'Psyche: the modern self'
mac, Birmingham, 14th October 2005
A contrast between historical tradition and present-day interpretations of Bharata Natyam seemed to be what was, perhaps a little too esoterically, implied by the title of 'Psyche: the modern self'. The event was an evening performance of two new works by Stella Uppal Subbiah; one entirely new (Meenakshi), and one a re-working of the ancient mythical tale of Rukmini’s marriage to Krisha (Rukmini).
'Rukmini' was a wonderfully precise adhesion to traditional classical Bharata Natyam movement vocabulary, choreographic structure and overall style, with the integration of tabla and vocals onstage and narration through spoken and sung verse by the dancers at heightened points of action within the narrative. In fact, the piece could be regarded as a textbook example of classical Bharata Natyam story-telling, although stylistic interpretations of such a detailed artform are always a topic of hot debate amongst the South Indian dance magic circle. The five dancers (Mavin Khoo, Liz Lea, Shijith Nambiar, Stella Uppal Subbiah, Mira Balchandran Gokul) are all uncontested master solo technicians in their own rights, yet worked seamlessly together as a unified storytelling machine. There were occasional moments when Liz Lea looked slightly less at home with the dynamics of choreography better suited to shorter limbs, and the geometry of her postures and gestures became markedly over-precise in compensation. However, the overall aesthetic of the company exuded under-stated elegance, the subtle sunset colours of the lighting and costumes complimenting a demure but assured movement landscape, punctuated by glimpsed peaks of full-beam emotion. Like a sunset, or a classical western orchestral work, 'Rukmini' demonstrated that, done well, this style of story-telling communicates its effect only when each moment is perceived with clarity and in relation to its preceding events.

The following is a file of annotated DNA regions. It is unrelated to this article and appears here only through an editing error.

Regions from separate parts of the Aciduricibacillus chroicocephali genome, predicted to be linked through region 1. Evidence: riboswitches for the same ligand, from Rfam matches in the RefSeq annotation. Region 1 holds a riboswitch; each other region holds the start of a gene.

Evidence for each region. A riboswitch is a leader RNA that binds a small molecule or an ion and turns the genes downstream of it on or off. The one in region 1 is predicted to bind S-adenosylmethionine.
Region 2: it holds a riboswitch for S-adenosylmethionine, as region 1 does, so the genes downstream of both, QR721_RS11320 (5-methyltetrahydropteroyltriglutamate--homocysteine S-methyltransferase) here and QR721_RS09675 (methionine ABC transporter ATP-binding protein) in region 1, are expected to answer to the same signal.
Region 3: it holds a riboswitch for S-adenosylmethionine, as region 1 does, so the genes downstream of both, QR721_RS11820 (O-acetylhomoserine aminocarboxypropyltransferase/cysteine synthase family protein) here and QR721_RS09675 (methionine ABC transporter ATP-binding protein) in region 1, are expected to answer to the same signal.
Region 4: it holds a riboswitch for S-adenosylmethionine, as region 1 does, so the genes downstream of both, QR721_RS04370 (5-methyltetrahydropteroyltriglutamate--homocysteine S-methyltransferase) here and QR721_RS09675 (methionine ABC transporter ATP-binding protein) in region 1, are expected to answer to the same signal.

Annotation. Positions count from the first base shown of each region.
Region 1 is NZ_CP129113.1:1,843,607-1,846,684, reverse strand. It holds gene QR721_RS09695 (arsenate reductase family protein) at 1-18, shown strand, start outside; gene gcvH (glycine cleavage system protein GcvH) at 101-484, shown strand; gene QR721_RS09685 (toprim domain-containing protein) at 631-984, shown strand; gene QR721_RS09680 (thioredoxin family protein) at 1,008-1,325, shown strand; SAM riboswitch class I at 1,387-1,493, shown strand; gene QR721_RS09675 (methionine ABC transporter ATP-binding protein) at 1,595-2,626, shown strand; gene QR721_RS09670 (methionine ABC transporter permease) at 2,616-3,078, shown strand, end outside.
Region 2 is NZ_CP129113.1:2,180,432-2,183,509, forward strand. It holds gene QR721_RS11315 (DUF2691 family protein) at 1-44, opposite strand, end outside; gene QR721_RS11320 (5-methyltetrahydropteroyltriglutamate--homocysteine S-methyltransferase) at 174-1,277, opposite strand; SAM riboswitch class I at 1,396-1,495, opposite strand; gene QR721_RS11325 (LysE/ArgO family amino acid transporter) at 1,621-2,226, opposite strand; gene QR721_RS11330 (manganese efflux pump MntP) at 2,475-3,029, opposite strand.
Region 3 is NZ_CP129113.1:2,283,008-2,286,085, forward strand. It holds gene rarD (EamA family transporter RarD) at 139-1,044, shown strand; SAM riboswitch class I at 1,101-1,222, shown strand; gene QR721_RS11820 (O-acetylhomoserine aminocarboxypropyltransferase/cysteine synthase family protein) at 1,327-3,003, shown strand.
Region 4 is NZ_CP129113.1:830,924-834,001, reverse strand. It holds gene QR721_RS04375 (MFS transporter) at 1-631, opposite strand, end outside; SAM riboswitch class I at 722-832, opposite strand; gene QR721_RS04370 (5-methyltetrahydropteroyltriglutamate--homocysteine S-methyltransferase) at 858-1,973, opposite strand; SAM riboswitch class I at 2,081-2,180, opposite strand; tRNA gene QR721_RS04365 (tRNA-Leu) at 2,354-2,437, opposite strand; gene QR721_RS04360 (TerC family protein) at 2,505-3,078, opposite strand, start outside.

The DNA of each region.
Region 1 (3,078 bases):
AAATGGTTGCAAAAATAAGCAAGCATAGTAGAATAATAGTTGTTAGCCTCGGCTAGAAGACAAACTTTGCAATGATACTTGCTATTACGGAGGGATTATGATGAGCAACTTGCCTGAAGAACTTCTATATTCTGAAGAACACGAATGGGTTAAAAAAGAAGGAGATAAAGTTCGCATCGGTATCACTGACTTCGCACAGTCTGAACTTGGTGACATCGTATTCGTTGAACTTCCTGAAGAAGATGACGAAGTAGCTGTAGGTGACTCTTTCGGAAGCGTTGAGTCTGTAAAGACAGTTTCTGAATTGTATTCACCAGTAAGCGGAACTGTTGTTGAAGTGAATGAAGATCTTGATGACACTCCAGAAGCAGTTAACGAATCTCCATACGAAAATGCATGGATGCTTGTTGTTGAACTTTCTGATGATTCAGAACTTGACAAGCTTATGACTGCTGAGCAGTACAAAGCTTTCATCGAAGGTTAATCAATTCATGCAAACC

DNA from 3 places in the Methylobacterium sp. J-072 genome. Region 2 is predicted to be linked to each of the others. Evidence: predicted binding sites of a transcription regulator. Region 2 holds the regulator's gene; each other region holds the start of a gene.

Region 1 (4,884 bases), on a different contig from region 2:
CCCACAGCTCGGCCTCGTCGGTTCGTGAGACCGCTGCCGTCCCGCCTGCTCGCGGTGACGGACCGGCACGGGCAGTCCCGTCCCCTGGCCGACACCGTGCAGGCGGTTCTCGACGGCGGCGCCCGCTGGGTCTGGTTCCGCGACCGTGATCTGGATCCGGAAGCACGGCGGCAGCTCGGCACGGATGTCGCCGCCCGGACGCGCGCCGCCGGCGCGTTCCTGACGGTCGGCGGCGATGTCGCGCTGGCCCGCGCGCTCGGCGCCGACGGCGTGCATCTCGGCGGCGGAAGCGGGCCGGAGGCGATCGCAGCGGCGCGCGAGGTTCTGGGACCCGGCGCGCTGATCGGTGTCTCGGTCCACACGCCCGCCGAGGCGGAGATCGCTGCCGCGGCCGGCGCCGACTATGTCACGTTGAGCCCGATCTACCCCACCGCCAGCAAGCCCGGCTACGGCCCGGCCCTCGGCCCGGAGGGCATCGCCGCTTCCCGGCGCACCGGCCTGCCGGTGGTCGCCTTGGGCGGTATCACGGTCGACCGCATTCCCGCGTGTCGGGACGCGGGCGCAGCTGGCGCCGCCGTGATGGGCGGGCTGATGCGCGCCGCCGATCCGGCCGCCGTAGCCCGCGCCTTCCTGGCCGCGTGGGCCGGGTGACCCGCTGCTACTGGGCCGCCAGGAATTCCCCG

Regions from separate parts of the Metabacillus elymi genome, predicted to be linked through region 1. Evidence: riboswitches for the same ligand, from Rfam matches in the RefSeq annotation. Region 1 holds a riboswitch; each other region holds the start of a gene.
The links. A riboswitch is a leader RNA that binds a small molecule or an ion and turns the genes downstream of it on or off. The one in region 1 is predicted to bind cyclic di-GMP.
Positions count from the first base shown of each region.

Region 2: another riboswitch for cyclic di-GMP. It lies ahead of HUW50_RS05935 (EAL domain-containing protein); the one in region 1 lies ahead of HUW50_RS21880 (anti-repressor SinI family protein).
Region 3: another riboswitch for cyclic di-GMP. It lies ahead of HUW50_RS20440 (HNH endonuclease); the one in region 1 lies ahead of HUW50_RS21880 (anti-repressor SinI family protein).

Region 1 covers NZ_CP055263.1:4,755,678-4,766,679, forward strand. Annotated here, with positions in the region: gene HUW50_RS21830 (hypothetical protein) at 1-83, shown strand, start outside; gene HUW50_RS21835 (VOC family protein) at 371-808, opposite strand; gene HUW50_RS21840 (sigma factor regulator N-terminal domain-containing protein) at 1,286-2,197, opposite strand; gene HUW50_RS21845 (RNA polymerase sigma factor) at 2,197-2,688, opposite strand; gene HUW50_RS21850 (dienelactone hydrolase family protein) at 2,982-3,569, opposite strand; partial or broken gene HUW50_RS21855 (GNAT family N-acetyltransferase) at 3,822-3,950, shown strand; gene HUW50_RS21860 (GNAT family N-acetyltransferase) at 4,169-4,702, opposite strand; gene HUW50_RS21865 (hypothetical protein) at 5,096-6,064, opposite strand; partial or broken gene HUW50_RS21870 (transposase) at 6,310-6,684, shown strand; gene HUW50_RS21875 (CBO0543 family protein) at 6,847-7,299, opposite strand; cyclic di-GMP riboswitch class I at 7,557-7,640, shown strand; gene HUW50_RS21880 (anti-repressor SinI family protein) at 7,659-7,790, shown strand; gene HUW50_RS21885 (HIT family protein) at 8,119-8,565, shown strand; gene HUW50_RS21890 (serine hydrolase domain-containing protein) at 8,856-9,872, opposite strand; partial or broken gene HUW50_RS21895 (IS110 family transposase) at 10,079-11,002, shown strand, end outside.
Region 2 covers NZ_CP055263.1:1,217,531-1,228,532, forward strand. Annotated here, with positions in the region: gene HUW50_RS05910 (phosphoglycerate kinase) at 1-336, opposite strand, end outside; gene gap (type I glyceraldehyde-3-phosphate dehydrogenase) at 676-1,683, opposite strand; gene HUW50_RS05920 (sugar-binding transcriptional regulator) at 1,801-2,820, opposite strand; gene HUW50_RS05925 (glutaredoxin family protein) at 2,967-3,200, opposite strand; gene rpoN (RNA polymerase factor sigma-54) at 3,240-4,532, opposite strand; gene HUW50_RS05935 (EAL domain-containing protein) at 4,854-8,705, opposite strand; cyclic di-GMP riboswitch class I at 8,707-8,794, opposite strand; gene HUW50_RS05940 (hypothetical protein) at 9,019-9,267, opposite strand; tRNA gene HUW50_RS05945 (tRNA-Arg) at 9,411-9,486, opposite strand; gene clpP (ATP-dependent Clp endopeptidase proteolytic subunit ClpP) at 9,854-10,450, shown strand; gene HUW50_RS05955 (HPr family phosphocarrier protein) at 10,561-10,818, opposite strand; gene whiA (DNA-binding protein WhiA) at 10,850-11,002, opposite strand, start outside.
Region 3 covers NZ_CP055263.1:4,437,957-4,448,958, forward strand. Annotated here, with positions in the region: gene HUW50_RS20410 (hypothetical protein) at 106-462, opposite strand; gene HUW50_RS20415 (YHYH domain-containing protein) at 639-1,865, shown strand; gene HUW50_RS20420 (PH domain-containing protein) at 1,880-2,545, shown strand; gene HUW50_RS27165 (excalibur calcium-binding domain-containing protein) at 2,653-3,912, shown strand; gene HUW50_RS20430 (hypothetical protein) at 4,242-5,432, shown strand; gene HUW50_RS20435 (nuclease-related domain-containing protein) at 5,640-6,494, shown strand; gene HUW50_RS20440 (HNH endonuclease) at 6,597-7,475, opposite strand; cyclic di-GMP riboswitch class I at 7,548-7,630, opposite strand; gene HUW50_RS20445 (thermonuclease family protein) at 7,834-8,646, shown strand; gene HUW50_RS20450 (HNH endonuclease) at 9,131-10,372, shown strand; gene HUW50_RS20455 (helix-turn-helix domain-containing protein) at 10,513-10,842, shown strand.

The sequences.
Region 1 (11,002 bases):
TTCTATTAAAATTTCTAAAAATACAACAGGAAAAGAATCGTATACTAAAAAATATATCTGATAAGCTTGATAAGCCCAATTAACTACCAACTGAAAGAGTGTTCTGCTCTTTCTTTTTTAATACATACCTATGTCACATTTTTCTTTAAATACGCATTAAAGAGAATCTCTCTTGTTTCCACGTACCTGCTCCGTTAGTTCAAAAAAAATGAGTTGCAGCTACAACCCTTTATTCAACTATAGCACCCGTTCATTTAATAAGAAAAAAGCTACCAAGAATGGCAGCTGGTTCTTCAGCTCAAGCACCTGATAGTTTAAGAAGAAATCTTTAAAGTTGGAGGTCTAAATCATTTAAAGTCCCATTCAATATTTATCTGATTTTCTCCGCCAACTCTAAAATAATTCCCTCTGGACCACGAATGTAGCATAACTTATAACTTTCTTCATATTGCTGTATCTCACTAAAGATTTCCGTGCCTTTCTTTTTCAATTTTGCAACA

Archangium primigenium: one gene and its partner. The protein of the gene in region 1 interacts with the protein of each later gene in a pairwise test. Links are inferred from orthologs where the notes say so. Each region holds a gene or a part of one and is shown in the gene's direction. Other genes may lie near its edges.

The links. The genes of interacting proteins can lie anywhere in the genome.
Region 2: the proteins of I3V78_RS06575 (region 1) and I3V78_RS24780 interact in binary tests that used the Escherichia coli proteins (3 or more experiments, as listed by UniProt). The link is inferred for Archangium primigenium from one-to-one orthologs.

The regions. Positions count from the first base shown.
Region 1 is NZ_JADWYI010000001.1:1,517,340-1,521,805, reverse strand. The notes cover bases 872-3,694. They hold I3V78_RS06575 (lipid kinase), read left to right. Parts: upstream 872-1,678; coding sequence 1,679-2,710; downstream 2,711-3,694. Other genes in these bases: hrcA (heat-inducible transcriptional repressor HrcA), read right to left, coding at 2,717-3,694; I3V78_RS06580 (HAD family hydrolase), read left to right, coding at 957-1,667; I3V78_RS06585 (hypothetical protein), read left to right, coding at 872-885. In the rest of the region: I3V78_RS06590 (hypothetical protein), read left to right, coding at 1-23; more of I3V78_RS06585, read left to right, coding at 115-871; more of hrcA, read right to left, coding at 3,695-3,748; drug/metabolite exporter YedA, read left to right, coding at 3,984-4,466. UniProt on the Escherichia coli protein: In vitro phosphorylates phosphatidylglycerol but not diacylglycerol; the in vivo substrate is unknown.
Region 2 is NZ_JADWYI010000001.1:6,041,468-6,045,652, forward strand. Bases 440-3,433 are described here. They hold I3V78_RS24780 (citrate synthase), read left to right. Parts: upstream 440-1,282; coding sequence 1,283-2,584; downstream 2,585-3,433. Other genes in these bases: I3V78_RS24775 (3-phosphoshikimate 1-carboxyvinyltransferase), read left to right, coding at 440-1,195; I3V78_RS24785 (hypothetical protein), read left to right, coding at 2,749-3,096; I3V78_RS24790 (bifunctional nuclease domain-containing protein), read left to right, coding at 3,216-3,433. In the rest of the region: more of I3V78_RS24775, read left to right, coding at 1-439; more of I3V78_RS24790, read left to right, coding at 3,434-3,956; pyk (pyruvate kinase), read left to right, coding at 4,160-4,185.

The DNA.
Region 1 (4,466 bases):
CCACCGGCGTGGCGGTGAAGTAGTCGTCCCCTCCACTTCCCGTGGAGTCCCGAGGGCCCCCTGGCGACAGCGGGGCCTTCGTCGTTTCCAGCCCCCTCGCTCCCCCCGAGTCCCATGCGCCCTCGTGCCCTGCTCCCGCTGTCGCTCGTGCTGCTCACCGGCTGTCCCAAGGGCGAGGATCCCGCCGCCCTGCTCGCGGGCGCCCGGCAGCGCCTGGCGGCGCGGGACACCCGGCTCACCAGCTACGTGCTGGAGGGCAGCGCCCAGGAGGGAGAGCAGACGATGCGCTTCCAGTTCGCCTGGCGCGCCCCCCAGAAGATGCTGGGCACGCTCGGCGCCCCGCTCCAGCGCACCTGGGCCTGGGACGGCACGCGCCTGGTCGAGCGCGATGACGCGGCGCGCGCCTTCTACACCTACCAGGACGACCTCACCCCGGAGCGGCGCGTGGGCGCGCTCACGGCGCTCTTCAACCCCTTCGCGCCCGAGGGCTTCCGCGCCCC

Beautifully and graciously presented as the piece was, there was some, but not much, concession to context such as spoken English translations of a few key phrases from the vernacular text. Admittedly, an artform of this stature must not be diluted or unnecessarily modernised, but there were hints that this performance was for the pleasure of the initiated minority only. With programme notes ‘explaining’ that the “structure of the traditional varnam which develops both the abhinaya and nritta”, it is little wonder that the audience numbers were meagre.
A revelation of “the modern self” was more clearly apparent in the second piece to be shown, 'Meenakshi', and the arrangement of the programme invited the audience to contemplate the differences between the two works. 'Meenakshi', a contemporised non-narrative choreography evidenced influences of minimalism (a spare white, wash-lit set and recorded, pared-down tin taal accompaniment) and western contemporary dance (floorwork sections, re-arrangement of facings deconstructing the 2-D face-on full body view) but with classical gesture “inspired by classical tamil literature of different periods” as the movement foundation. All dancers looked at ease here, majestic even, dressed in celebratory red with golden trimmings, and presenting what is now the more popular or contemporary (although by no means secularised or disrespectful/disresepected) version of Bharata Natyam with which younger UK audiences identify.